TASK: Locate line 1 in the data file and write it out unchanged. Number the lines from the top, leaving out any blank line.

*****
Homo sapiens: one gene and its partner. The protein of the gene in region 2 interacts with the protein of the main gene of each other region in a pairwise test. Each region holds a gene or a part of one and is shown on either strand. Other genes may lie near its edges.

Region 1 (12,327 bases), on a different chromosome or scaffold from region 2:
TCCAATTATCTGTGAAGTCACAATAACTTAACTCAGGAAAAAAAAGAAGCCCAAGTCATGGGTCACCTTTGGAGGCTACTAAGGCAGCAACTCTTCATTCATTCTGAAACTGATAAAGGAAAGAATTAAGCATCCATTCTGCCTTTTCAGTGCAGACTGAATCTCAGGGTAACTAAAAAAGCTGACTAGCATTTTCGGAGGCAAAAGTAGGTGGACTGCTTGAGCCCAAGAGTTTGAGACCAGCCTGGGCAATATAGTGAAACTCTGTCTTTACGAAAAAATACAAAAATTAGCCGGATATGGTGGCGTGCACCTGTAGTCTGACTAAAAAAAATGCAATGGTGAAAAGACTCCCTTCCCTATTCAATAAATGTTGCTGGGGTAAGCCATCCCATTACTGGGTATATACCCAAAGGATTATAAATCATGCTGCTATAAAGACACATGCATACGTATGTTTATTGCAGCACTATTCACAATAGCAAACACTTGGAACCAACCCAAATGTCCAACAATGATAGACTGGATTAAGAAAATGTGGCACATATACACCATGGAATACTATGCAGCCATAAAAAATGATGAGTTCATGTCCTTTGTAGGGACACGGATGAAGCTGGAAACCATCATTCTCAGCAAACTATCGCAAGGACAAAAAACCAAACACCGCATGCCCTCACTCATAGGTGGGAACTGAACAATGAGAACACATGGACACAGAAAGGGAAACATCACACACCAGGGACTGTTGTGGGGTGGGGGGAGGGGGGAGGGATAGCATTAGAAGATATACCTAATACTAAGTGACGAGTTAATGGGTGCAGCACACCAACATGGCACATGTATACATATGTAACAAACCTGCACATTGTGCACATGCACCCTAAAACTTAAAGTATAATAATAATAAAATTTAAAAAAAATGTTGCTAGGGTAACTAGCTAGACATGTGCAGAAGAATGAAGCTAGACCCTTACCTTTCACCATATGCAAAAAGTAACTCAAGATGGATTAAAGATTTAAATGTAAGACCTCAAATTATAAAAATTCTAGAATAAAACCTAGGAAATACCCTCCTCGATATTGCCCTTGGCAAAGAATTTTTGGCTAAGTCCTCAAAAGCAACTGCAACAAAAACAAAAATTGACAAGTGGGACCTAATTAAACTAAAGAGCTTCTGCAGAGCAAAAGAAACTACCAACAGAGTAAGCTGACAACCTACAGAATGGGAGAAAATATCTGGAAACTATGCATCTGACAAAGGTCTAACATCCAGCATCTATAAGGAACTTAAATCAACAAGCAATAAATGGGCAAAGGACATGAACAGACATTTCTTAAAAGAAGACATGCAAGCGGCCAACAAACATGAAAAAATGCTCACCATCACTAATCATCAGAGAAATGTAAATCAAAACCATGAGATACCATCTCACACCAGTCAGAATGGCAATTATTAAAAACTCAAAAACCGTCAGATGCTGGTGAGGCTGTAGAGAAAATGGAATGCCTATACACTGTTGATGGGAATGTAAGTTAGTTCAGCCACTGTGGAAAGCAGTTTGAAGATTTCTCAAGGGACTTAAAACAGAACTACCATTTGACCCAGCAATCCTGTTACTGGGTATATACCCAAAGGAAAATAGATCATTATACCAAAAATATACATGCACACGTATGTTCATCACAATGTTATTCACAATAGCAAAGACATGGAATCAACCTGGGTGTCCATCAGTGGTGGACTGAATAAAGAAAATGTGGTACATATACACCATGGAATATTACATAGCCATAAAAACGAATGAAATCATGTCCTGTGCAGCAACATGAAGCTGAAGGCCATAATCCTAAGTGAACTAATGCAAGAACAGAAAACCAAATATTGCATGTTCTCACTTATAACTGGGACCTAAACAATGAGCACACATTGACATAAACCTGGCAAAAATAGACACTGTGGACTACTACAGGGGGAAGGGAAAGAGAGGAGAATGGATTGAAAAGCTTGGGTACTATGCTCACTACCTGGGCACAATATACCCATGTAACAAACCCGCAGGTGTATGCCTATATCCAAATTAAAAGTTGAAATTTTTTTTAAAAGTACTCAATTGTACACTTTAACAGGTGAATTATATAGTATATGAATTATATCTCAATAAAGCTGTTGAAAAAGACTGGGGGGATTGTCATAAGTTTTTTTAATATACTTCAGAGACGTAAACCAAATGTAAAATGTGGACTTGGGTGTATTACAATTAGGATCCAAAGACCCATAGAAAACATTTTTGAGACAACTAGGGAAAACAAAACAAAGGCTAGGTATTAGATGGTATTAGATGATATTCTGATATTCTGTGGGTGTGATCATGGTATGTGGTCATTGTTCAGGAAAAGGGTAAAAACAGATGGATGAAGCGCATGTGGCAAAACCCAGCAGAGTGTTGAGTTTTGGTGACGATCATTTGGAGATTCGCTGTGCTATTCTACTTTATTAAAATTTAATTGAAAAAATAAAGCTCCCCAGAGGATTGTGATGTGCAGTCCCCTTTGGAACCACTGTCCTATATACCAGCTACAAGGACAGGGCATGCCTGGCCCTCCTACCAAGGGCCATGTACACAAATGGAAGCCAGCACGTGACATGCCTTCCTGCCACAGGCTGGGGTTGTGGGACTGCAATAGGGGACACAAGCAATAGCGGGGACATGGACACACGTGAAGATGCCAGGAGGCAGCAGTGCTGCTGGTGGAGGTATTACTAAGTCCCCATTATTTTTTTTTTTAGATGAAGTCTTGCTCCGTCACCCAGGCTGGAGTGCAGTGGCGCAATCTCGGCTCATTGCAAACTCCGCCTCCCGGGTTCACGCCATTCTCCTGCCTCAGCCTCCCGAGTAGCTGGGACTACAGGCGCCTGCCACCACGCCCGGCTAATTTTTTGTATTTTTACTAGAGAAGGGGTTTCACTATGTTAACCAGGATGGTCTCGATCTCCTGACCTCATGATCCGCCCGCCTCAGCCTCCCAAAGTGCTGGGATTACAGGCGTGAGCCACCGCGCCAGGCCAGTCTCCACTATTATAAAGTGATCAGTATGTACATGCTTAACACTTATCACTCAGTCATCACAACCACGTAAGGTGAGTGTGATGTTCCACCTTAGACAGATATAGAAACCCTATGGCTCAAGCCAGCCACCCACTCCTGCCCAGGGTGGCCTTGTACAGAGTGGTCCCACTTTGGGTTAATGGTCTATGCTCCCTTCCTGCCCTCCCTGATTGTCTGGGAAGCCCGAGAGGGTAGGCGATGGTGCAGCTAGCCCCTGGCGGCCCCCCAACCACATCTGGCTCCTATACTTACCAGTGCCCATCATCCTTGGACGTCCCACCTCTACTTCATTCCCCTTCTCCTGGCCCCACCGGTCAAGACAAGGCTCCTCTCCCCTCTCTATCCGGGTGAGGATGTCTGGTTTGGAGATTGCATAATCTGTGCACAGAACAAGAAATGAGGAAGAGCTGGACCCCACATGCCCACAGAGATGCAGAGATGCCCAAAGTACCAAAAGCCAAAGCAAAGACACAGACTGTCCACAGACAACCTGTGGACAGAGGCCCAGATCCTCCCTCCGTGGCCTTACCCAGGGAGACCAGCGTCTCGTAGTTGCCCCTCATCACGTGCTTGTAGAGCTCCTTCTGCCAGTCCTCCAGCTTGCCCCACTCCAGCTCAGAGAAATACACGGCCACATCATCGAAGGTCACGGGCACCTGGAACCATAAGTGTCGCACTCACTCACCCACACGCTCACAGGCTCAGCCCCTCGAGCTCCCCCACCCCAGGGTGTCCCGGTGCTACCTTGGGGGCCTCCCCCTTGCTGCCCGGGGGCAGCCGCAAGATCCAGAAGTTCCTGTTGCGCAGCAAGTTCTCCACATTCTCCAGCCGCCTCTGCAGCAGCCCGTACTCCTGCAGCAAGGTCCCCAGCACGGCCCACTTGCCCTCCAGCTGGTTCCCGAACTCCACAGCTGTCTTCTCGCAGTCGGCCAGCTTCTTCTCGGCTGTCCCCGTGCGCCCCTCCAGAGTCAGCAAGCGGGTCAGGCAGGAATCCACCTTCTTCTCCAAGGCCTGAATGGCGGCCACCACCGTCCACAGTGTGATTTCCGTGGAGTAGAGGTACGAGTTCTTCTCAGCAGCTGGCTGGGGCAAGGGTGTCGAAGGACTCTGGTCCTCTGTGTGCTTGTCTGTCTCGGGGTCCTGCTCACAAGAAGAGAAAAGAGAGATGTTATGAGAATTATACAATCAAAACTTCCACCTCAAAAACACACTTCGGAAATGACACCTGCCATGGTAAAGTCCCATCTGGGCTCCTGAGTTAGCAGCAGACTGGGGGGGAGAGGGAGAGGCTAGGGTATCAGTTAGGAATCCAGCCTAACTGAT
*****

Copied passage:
Homo sapiens: one gene and its partner. The protein of the gene in region 2 interacts with the protein of the main gene of each other region in a pairwise test. Each region holds a gene or a part of one and is shown on either strand. Other genes may lie near its edges.